Stilling to Stone Jug

Stilling (John Henry), surnamed Jung, the mystic or pietist; called by Carlyle the German Dominie Sampson; “awkward, honest, irascible, in old-fashioned clothes and bag-wig.” A real character. (1740- 1817.)

Stilo Novo New-fangled notions. When the calendar was reformed by Pope Gregory XIII. (1582), letters used to be dated stilo novo, which grew in time to be a cant phrase for any innovation.

“And so I leave you to your stilo novo.
Beaumont and Fletcher.

Stimulants of Great Men
   BONAPARTE took snuff when he wished to stimulate his intellect, or when he was greatly annoyed.
   BRAHAM (the singer) drank bottled porter.
   The REV, WILLIAM BULL, the Nonconformist, was an inveterate smoker.
   LORD BYRON took gin and water.
   G. F. COOKE took all sorts of stimulants.
   LORD ERSKINE took large doses of opium.
   GLADSTONE'S restorative is an egg beaten up in sherry.
   HOBBES drank cold water.
   ED. KEAN drank raw brandy.
   J. KEMBLE was an opium eater.
   NEWTON smoked.
   POPE drank strong coffee.
   WEDDERBURNE (the first Lord Ashburton) placed a blister on his chest when he was about to make a great speech. (Dr. Paris: Pharmacologia.)

Stinkomalee' So Theodore Hook called University College, London. The fun of the sobriquet is this: the buildings stand on the site of a large rubbish store or sort of refuse field, into which were cast potsherds and all sorts of sweepings. About the same time the question respecting Trincomalee in Ceylon was in agitation, so the wit spun the two ideas together, and produced the word in question, which was the more readily accepted as the non-religious education of the new college, and its rivalry with Oxford and Cambridge, gave for a time very great offence to the High Church and State party.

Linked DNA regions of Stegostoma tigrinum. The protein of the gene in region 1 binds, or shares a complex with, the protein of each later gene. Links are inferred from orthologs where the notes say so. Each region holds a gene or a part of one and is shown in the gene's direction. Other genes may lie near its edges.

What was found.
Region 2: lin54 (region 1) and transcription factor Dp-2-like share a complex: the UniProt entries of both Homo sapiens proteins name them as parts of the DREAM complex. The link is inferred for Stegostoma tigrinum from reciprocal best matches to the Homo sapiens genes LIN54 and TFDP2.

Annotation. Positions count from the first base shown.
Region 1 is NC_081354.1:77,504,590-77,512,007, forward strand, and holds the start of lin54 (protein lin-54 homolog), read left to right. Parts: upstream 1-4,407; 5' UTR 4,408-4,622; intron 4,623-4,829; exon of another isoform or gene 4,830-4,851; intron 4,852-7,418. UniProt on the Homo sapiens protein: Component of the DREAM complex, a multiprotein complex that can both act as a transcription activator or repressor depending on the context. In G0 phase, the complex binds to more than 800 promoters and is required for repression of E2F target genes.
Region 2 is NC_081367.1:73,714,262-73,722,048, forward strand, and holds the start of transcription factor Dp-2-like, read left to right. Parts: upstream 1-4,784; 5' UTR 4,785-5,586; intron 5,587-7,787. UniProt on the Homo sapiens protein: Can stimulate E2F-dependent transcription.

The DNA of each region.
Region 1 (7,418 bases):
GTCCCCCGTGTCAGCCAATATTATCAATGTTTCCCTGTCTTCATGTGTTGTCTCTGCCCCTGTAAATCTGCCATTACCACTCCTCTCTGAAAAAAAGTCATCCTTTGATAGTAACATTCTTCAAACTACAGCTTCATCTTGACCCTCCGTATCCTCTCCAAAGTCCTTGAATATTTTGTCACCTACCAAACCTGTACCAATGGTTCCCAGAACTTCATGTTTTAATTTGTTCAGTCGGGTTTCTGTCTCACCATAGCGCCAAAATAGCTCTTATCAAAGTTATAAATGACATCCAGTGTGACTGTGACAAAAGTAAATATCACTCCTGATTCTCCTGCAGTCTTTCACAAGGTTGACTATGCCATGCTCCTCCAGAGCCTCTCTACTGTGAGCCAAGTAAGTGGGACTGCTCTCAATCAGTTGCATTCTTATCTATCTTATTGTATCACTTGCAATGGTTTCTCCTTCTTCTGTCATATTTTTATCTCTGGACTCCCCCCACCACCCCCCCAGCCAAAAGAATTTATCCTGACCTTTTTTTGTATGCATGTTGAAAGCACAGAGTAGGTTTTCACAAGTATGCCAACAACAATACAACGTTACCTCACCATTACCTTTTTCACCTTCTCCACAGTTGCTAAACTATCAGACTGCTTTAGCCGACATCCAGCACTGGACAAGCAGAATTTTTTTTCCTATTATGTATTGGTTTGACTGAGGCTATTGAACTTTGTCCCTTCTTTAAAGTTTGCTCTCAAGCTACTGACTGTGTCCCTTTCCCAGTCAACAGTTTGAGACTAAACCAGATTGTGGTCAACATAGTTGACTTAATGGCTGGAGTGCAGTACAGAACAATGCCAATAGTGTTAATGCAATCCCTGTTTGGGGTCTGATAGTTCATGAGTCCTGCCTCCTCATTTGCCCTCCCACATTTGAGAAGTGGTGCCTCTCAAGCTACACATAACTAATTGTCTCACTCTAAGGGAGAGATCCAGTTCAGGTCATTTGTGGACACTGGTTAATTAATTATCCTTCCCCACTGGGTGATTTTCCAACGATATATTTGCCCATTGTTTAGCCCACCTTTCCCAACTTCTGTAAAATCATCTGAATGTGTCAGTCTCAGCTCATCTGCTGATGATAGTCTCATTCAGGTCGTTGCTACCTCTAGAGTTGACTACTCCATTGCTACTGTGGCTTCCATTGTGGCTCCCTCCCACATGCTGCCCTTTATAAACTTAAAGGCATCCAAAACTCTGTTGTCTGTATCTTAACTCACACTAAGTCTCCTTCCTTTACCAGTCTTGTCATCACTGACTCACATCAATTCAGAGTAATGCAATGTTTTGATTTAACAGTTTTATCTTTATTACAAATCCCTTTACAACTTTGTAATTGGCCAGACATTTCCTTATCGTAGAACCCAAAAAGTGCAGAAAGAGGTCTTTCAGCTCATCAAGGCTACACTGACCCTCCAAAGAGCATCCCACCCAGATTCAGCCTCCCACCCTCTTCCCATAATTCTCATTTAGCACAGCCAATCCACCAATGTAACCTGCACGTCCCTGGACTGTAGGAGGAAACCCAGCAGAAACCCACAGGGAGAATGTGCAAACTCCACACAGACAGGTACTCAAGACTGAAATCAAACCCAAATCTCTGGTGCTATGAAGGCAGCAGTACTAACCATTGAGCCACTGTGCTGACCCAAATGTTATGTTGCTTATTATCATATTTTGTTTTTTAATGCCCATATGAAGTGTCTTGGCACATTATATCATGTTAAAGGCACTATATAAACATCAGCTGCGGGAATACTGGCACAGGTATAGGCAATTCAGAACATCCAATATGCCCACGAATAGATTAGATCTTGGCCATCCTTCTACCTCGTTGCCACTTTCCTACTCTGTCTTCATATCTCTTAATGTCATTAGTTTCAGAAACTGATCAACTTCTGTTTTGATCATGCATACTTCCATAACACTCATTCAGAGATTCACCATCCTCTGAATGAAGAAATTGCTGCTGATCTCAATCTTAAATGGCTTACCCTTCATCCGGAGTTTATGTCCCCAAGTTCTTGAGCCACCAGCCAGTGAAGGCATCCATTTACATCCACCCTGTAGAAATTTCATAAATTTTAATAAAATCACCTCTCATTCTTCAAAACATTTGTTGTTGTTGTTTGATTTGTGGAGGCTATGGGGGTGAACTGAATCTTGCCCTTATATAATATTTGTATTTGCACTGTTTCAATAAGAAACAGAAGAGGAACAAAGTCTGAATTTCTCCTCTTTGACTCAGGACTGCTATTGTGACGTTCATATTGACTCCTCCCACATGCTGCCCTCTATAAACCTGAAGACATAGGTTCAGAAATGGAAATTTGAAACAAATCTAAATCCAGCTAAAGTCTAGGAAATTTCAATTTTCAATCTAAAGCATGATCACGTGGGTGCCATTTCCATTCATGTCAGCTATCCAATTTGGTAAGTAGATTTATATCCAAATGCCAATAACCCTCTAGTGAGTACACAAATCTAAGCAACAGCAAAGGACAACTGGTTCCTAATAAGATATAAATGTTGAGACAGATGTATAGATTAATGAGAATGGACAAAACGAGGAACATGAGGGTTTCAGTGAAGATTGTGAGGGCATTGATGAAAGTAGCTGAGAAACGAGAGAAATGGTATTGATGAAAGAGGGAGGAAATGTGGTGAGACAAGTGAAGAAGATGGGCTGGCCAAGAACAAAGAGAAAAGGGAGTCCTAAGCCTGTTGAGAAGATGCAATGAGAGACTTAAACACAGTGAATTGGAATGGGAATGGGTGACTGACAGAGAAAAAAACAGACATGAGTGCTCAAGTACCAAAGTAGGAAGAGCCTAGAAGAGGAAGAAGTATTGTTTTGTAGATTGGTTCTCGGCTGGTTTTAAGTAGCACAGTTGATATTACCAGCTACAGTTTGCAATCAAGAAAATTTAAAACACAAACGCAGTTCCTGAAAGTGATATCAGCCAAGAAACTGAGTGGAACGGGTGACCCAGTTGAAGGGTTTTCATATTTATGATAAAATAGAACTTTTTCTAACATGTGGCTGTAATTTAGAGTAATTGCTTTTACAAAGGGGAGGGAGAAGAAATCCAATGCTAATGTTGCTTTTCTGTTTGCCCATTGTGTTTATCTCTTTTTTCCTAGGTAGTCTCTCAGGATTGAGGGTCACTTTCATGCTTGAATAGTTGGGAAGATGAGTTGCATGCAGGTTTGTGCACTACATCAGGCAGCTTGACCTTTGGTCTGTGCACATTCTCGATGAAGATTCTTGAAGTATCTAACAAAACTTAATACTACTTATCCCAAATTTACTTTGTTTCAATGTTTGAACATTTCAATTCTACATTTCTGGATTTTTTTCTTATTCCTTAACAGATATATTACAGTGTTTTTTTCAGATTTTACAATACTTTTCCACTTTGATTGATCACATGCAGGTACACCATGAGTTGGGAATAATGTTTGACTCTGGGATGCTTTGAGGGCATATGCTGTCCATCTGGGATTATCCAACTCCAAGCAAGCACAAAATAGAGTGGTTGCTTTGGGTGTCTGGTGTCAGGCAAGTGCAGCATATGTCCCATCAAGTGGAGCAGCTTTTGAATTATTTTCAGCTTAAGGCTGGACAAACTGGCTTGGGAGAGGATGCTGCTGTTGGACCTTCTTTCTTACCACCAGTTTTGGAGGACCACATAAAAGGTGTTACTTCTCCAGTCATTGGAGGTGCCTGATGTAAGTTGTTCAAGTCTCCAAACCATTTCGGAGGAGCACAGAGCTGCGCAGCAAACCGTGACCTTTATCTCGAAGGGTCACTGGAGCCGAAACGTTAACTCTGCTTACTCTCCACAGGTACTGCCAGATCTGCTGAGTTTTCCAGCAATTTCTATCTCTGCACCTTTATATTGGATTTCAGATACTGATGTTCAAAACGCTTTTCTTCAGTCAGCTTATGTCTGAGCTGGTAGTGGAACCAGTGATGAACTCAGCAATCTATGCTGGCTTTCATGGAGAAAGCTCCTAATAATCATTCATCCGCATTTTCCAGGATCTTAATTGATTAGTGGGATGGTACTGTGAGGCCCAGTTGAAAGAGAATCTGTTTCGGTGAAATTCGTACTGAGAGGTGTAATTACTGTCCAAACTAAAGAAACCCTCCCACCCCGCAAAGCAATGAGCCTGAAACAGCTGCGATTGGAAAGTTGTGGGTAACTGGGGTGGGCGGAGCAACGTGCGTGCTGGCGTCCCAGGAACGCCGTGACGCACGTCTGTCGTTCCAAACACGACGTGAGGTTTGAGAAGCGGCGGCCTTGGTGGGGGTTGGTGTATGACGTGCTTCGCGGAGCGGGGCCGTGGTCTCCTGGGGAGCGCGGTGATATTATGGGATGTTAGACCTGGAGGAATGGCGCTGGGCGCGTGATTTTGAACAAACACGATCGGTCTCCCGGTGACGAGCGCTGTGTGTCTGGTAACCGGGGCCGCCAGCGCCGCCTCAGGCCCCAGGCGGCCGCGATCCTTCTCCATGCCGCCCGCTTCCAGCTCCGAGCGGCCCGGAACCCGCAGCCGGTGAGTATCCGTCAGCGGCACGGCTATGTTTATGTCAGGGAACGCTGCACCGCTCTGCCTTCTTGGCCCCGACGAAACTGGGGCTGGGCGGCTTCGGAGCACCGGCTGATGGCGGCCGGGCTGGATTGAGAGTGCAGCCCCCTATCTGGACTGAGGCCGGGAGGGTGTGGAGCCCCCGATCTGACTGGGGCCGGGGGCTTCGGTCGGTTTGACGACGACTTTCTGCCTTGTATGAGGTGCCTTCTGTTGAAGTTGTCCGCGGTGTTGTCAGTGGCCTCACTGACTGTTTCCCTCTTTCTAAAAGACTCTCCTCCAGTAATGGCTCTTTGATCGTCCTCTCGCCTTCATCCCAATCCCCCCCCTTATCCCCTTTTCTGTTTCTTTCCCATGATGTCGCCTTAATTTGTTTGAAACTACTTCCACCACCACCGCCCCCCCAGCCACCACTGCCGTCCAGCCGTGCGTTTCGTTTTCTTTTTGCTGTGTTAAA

Stipulate (3 syl.). The word is generally given from the Latin stipula (a straw), and it is said that a straw was given to the purchaser in sign of a real delivery. Isidore (v. 24) asserts that the two contracting parties broke a straw between them, each taking a moiety, that, by rejoining the parts, they might prove their right to the bargain. With all deference to the Bishop of Seville, his “fact” seems to belong to limbo- lore. All bargains among the Romans were made by asking a question and replying to it. One said, An stipem vis? the other replied, Stipem volo (“Do you require money?” “I do”); the next question and answer were, An dabis? Dabo (“Will you give it?” “I will”); the third question was to the surety, An spondes? to which he replied, Spondeo (“Will you be security?” “I will”), and the bargain was made. So that stipulate is compounded of stips-volo (stipulo), and the tale about breaking the straws seems to be concocted to bolster up a wrong etymology.

“Stir Up” Sunday The last Sunday in Trinity. So called from the first two words of the collect. It announces to schoolboys the near approach of the Christmas holidays.

Stirrup (A). A rope to climb by. (Anglo-Saxon,. sti'g-ra'p, a climbing rope. The verb sti'g-an is to climb, to mount.)

Stirrup Cup A “parting cup,” given in the Highlands to guests on leaving when their feet are in the stirrups. In the north of the Highlands called “cup at the door.” (See Coffee .)

“Lord Marmion's bugles blew to horse;
Then came the stirrup-cup in course;
Between the baron and his host
No point of courtesy was lost.”
Sir Walter Scott: Marmion, i. 21.

Stirrup-Oil A beating; a variety of “strap oil” (q.v.). The French De l'huile de cotret (faggot or stick oil).

Stiver Not a stiver. Not a penny. The stiver was a Dutch coin, equal to about a penny. (Dutch, stuiver.)

Stock From the verb to stick (to fasten, make firm, fix).
   Live stock. The fixed capital of a farm.
   Stock in trade. The fixed capital.
   The village stocks, in which the feet are stuck or fastened.
   A gun stock, in which the gun is stuck or made fast.
   It is on the stocks. It is in hand, but not yet finished. The stocks is the

  By PanEris using Melati.

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